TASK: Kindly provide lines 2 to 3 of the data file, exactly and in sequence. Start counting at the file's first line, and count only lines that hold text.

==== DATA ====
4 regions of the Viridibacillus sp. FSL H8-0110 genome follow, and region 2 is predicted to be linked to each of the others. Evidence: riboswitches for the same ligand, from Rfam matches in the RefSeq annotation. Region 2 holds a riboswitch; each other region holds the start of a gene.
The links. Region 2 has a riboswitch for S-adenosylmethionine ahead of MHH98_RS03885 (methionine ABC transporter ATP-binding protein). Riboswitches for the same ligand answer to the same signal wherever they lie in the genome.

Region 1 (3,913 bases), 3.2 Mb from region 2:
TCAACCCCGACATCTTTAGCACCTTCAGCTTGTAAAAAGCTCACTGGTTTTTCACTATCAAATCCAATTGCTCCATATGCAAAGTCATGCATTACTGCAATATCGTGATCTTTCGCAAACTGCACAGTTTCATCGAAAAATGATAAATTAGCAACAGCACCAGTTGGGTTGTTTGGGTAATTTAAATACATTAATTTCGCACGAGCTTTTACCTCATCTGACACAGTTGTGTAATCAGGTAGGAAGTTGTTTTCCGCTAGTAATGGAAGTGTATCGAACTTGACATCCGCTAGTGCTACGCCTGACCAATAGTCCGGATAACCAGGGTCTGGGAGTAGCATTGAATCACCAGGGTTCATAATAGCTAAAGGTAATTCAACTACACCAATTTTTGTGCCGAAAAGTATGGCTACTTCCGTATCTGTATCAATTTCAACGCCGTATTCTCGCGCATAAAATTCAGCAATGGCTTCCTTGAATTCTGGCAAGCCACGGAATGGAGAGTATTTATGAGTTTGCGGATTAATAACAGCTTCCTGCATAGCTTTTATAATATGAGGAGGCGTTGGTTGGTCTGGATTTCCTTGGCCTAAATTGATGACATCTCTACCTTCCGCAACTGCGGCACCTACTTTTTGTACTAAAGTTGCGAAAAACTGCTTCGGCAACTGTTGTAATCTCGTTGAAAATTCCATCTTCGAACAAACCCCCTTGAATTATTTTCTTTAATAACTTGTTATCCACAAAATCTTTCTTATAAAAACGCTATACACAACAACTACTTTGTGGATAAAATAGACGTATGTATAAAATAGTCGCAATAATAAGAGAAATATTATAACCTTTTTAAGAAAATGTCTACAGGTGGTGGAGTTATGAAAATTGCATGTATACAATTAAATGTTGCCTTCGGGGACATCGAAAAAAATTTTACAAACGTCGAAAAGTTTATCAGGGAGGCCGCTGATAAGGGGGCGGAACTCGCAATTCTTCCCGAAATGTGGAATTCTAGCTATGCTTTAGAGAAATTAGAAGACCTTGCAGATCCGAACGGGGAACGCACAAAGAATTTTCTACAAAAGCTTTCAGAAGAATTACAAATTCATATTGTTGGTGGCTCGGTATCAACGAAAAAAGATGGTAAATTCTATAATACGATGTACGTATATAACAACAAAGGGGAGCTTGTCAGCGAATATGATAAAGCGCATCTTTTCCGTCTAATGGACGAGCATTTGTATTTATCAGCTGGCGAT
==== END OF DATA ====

The links. Region 2 has a riboswitch for S-adenosylmethionine ahead of MHH98_RS03885 (methionine ABC transporter ATP-binding protein). Riboswitches for the same ligand answer to the same signal wherever they lie in the genome.

Region 1 (3,913 bases), 3.2 Mb from region 2: